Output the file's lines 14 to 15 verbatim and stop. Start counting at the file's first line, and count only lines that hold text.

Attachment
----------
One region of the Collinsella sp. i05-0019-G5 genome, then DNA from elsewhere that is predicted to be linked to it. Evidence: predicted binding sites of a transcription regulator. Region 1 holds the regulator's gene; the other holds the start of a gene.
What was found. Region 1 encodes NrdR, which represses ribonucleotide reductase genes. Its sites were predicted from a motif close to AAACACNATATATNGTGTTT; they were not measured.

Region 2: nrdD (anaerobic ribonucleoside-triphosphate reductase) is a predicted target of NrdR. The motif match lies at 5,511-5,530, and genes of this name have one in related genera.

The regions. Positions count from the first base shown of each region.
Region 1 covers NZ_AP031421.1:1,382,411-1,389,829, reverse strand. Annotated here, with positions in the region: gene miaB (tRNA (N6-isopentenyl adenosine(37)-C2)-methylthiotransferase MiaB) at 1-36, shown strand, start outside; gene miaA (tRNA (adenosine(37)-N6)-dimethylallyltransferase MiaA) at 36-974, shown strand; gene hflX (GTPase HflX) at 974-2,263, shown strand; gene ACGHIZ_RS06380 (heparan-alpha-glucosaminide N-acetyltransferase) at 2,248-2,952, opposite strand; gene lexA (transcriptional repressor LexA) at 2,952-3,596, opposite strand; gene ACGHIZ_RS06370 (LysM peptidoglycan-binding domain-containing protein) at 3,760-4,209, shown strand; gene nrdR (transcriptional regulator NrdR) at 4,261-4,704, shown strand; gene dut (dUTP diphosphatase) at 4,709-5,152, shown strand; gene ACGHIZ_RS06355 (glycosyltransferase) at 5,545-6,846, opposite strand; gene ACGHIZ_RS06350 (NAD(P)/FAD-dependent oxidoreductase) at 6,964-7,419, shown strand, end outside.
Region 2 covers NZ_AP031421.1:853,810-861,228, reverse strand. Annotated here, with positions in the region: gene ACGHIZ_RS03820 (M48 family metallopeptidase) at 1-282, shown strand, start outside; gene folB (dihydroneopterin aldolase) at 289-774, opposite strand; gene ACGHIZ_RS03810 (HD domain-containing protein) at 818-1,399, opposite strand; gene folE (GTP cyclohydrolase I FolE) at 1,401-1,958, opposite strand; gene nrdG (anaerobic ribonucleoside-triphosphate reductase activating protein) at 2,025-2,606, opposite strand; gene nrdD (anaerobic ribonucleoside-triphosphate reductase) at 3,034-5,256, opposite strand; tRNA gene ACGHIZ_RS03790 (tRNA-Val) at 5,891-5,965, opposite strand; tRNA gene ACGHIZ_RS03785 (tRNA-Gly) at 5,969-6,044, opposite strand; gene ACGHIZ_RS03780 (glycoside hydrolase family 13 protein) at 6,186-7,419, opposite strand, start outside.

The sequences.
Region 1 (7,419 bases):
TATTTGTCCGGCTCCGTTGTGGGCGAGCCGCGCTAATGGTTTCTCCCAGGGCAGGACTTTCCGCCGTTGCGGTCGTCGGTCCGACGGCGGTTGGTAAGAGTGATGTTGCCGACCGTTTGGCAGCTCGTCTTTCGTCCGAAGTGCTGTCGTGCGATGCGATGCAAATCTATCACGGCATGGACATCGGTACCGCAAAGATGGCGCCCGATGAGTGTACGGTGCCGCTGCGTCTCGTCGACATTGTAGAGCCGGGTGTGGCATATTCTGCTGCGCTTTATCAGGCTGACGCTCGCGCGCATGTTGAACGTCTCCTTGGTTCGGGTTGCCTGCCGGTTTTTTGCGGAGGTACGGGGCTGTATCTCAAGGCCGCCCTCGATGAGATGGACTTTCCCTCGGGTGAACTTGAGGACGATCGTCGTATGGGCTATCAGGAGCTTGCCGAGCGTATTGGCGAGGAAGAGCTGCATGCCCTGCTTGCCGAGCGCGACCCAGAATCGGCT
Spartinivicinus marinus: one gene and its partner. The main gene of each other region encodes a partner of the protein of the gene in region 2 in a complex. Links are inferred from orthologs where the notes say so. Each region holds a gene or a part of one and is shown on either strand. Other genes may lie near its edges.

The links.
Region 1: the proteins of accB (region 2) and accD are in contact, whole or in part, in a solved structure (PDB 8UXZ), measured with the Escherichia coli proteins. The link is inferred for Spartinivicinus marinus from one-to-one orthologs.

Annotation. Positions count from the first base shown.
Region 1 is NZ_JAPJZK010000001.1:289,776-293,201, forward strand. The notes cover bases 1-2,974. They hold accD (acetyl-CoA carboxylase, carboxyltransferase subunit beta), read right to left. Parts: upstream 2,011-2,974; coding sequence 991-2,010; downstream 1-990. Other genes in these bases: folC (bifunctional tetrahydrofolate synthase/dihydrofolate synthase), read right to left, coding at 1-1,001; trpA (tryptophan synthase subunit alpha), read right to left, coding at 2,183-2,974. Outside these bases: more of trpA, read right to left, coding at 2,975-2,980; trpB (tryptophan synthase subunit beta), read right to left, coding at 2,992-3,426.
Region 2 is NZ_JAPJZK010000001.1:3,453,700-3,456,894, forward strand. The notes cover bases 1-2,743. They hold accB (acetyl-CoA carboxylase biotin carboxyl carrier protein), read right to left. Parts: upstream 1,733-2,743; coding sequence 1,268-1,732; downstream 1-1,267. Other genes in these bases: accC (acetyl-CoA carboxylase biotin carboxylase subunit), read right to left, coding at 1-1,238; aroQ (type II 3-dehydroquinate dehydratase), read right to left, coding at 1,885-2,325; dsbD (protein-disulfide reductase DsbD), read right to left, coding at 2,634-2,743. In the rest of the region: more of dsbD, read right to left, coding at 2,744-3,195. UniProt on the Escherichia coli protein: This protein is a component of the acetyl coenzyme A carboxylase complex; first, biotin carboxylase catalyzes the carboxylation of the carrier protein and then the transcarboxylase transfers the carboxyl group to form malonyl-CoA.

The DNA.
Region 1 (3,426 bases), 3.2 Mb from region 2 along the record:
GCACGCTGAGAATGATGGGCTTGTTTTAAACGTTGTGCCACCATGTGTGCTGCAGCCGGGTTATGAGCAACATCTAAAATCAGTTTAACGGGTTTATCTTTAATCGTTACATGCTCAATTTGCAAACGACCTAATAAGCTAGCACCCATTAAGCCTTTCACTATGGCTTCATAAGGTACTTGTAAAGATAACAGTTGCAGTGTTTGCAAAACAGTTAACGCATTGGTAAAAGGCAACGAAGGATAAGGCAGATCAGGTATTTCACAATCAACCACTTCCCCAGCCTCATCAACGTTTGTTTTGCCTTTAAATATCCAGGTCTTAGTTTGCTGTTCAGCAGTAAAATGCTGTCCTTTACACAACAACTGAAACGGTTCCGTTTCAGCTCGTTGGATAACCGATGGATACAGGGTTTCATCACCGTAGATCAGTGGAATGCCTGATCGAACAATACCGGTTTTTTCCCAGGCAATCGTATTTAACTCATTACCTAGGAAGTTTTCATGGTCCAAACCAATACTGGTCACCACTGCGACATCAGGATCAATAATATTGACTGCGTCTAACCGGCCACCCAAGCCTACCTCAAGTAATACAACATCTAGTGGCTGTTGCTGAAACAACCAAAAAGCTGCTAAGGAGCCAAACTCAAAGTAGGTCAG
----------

Region 1 is NZ_JAPJZK010000001.1:289,776-293,201, forward strand. The notes cover bases 1-2,974. They hold accD (acetyl-CoA carboxylase, carboxyltransferase subunit beta), read right to left. Parts: upstream 2,011-2,974; coding sequence 991-2,010; downstream 1-990. Other genes in these bases: folC (bifunctional tetrahydrofolate synthase/dihydrofolate synthase), read right to left, coding at 1-1,001; trpA (tryptophan synthase subunit alpha), read right to left, coding at 2,183-2,974. Outside these bases: more of trpA, read right to left, coding at 2,975-2,980; trpB (tryptophan synthase subunit beta), read right to left, coding at 2,992-3,426.
Region 2 is NZ_JAPJZK010000001.1:3,453,700-3,456,894, forward strand. The notes cover bases 1-2,743. They hold accB (acetyl-CoA carboxylase biotin carboxyl carrier protein), read right to left. Parts: upstream 1,733-2,743; coding sequence 1,268-1,732; downstream 1-1,267. Other genes in these bases: accC (acetyl-CoA carboxylase biotin carboxylase subunit), read right to left, coding at 1-1,238; aroQ (type II 3-dehydroquinate dehydratase), read right to left, coding at 1,885-2,325; dsbD (protein-disulfide reductase DsbD), read right to left, coding at 2,634-2,743. In the rest of the region: more of dsbD, read right to left, coding at 2,744-3,195. UniProt on the Escherichia coli protein: This protein is a component of the acetyl coenzyme A carboxylase complex; first, biotin carboxylase catalyzes the carboxylation of the carrier protein and then the transcarboxylase transfers the carboxyl group to form malonyl-CoA.